For its 31st annual report on pesticide residues in food, the Agricultural Marketing Service of the USDA has good news.
“In 2021, over 99 percent of the samples tested had residues below the tolerances established by the EPA with 24.0 percent having no detectable residue,” according to the report released on Dec. 26.
Referred to as the Pesticide Data Program (PDP), the testing program checked 10,127 samples in 2021. Of those samples, 94 percent were fresh and processed fruit and vegetables. Fresh and processed fruit and vegetables tested during 2021 were: blueberries (fresh and frozen), broccoli, cantaloupe, carrots, cauliflower, celery, eggplant, grape juice, green beans, peaches (fresh and frozen), pears, plums, summer squash, sweet bell peppers, tangerines, watermelon, and winter squash.
Corn grain and butter were also tested during 2021, accounting for 4.1 and 1.7 percent of the samples collected in 2021, respectively.
Domestic samples accounted for 67.8 percent of the samples, while 30.8 percent were imported, 0.9 percent were of mixed national origin, and 0.5 percent were of unknown origin.
Residues exceeding the tolerance were detected in less than 1 percent (0.53) percent, or 54, samples of the 10,127 total samples tested. Of these 54 samples, 29 were domestic, 24 were imported, and 1 was of unknown origin. Residues with no established tolerance were found in 3.7 percent, or 374 samples, of the 10,127 samples tested. Of these 374 samples, 220 were domestic, 150 were imported, and 4 were of unknown origin.
“PDP is a voluntary program and is not designed to enforce tolerances. However, PDP informs the U.S. Food and Drug Administration and EPA of presumptive tolerance violations if detected residues exceed the EPA tolerance or if residues are detected that have no EPA tolerance established,” according to the report.
“Ultimately, if EPA determines a pesticide use is not safe for human consumption, EPA will mitigate exposure to the pesticide through actions such as amending the pesticide label instructions or changing or revoking a pesticide residue tolerance, or not registering a new use.”
Of foremost concern in selecting the foods to be tested is the likelihood that the foods will be consumed by infants and children who pesticide residues than most adults can have more effect.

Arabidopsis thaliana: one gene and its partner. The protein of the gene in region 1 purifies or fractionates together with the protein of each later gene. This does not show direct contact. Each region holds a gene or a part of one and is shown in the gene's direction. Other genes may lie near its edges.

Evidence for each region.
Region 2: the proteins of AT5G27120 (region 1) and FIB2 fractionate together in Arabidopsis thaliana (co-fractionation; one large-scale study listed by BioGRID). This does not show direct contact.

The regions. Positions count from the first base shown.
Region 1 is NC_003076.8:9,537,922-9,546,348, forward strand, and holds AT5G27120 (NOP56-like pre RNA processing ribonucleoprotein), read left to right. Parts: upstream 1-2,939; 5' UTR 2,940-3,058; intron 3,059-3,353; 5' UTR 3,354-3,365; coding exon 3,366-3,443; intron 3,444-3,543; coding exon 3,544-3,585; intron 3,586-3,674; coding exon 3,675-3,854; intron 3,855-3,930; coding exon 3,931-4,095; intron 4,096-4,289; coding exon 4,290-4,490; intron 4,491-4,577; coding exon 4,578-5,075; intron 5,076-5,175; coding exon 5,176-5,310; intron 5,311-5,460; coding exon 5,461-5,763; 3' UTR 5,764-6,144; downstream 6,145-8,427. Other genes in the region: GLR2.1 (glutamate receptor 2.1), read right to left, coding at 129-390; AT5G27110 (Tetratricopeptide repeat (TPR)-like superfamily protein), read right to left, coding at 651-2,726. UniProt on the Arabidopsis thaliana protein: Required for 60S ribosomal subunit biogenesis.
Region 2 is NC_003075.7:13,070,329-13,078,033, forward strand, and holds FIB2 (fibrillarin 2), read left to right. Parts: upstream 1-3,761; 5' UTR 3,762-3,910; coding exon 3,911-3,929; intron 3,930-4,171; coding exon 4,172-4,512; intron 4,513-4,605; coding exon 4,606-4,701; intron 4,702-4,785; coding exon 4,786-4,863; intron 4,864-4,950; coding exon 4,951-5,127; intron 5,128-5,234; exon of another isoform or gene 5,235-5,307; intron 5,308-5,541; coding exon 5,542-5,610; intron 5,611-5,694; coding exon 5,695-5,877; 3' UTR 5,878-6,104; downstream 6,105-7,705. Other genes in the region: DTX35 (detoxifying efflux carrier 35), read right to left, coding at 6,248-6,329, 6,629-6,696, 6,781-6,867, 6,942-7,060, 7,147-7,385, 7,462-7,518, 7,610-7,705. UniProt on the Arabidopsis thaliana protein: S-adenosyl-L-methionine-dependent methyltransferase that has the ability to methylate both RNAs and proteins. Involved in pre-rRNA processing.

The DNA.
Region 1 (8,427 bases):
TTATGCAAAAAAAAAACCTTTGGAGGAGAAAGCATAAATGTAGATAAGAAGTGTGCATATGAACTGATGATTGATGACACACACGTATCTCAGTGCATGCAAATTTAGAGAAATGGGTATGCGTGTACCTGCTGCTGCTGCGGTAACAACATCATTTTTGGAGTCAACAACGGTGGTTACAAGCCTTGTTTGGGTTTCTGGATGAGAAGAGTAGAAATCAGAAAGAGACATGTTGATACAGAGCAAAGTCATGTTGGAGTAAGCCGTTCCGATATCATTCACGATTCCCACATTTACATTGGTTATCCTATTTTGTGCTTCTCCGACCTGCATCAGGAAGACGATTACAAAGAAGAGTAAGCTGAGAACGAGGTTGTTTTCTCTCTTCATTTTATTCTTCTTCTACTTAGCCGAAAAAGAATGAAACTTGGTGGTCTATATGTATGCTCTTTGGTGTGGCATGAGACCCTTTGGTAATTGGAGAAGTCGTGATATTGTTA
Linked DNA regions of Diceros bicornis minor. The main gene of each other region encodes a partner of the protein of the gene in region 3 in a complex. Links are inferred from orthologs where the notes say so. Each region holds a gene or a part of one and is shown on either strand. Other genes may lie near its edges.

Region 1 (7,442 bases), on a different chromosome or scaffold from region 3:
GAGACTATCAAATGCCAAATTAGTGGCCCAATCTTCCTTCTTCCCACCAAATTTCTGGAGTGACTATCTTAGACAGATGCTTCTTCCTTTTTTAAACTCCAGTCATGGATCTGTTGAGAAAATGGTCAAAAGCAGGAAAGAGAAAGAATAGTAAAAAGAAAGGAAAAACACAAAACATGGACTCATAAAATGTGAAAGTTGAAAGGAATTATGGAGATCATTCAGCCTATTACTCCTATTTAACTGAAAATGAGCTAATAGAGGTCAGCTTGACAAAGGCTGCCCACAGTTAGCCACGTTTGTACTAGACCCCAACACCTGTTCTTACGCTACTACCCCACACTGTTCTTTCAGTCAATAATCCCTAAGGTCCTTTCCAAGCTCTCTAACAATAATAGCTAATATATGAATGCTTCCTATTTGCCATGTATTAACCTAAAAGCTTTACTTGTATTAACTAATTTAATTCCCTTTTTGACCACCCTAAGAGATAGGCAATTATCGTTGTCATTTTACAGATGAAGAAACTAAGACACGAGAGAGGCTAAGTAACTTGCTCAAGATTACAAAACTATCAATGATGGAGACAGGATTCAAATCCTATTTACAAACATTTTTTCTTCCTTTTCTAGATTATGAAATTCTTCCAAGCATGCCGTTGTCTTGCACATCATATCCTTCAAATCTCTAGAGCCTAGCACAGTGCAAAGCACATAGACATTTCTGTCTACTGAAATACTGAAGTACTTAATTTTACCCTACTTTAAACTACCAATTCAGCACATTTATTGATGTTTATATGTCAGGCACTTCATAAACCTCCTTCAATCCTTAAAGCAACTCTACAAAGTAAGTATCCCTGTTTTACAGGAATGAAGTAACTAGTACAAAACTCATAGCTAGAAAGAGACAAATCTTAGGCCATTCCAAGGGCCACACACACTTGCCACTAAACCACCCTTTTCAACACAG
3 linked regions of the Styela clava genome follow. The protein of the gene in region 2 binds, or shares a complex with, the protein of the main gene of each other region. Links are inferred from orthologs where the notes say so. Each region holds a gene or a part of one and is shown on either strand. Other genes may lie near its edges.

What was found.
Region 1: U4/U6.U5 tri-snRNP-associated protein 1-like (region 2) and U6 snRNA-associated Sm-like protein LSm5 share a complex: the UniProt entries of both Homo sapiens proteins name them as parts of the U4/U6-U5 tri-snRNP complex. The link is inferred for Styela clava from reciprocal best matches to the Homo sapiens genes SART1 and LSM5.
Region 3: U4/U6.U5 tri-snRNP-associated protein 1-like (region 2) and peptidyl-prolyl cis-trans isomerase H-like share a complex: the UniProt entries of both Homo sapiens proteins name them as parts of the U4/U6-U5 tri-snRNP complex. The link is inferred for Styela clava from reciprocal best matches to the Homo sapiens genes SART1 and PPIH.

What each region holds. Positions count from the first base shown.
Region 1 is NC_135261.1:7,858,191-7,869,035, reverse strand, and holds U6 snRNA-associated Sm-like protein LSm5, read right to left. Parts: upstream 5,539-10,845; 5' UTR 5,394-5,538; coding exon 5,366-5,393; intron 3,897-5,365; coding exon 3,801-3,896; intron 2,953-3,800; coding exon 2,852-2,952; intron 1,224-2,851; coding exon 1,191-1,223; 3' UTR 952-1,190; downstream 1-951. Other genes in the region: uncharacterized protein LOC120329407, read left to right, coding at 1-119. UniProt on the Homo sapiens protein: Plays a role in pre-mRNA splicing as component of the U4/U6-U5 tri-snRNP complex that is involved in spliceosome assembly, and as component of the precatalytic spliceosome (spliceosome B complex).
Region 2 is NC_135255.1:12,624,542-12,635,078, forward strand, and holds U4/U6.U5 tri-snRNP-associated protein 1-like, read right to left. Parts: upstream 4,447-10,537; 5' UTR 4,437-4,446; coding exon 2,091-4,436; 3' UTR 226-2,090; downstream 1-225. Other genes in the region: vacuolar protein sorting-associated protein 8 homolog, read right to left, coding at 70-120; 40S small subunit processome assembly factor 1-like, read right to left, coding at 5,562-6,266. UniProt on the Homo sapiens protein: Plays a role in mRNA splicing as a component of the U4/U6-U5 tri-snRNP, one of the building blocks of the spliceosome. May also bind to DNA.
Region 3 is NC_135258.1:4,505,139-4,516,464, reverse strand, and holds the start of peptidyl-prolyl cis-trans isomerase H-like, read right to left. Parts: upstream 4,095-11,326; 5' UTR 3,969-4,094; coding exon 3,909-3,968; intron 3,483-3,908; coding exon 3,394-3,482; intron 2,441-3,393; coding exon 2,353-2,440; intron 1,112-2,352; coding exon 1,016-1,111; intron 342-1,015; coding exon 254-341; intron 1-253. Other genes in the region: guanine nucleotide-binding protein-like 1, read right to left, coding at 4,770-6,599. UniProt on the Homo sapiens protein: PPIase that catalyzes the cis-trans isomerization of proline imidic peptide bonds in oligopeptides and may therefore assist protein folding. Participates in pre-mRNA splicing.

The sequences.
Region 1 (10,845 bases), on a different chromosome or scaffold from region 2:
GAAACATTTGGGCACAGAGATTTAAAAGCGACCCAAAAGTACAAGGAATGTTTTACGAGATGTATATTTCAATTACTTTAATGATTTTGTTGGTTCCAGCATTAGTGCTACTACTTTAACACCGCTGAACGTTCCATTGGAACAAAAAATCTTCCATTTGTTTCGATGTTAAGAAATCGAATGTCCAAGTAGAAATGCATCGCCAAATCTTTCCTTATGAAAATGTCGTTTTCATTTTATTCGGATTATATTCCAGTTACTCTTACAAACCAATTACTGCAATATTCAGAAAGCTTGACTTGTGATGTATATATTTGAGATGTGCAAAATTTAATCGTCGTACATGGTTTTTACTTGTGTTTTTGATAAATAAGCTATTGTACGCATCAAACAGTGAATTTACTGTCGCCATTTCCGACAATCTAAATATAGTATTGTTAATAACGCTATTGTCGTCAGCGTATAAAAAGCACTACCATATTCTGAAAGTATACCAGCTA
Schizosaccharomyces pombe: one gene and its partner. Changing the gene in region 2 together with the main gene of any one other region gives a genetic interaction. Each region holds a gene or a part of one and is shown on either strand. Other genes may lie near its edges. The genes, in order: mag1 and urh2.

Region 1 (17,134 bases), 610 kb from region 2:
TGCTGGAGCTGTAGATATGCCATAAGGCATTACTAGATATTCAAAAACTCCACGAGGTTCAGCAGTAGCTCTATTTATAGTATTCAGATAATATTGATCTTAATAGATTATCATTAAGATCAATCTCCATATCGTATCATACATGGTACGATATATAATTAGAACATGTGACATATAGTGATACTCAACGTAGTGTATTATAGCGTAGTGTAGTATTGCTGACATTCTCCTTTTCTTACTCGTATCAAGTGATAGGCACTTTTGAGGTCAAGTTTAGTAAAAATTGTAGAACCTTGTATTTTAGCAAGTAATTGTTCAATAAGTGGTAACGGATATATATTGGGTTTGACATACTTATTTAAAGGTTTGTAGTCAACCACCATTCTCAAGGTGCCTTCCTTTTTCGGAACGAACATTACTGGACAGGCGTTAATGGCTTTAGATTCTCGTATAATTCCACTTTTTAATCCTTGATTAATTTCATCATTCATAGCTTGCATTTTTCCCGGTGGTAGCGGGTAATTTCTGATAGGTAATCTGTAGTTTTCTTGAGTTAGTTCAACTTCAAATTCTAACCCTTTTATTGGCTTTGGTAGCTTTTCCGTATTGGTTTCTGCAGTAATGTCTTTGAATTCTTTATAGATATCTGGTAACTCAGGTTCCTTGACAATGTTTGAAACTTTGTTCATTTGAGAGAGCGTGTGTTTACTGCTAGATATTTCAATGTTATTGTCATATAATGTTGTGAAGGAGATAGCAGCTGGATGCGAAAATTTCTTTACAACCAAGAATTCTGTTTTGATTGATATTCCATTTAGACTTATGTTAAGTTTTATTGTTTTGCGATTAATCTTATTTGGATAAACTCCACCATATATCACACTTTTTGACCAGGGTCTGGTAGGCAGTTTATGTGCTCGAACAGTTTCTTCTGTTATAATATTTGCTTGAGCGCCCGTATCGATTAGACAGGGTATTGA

“USDA uses the data to better understand the relationship of pesticide residues to agricultural practices and to implement USDA’s Integrated Pest Management objectives. USDA also works with U.S. growers to improve agricultural practices and to facilitate the adoption of integrated pest management techniques, including judicious use of pesticides, throughout the food supply chain,” according to the report.
“The PDP is not designed for the enforcement of EPA pesticide residue tolerances. Rather, the U.S. Food and Drug Administration (FDA) is responsible for enforcing EPA tolerances. The PDP provides FDA and EPA with monthly reports of pesticide residue testing and informs the FDA if residues detected to exceed the EPA tolerance or have no EPA tolerance established.”
The PDP methodology includes working with state agencies representing census regions of the country that include nearly half of the U.S. population. In 2021 the program tested samples from California, Colorado, Florida, Maryland, Michigan, New York, Ohio, Texas, and Washington.
The number of samples collected by each state is apportioned according to that State’s population.
Samples are randomly chosen close to the time and point of consumption at distribution centers rather than at the farm gate and reflect what is typically available to the consumer throughout the year. Samples are selected without regard to country of origin, variety, growing season, or organic labeling.
Because PDP data are used for risk assessments, PDP laboratory methods are geared to detect very low levels of pesticide residues, even when those levels are well below the tolerances established by EPA. Before testing, PDP analysts washed samples for 15 to 20 seconds with gently running cold water as a consumer may do; no chemicals, soaps, or special washes were used.
PDP data are provided to EPA for its consideration in setting and reviewing tolerances. FDA monitors food in interstate commerce to ensure that these limits are not exceeded.
The full results for more than 2.7 million analyses, representing each pesticide monitored on each commodity, are too numerous to be included in their entirety in the summary report, according to the PDP. However, the complete PDP database file for 2021 along with annual summaries and database files for previous years are available on the PDP website at http://www.ams.usda.gov/pdp or by contacting MPD at firstname.lastname@example.org.
PDP data are also available using the PDP database search tool that can be accessed at: https://apps.ams.usda.gov/ pdp.
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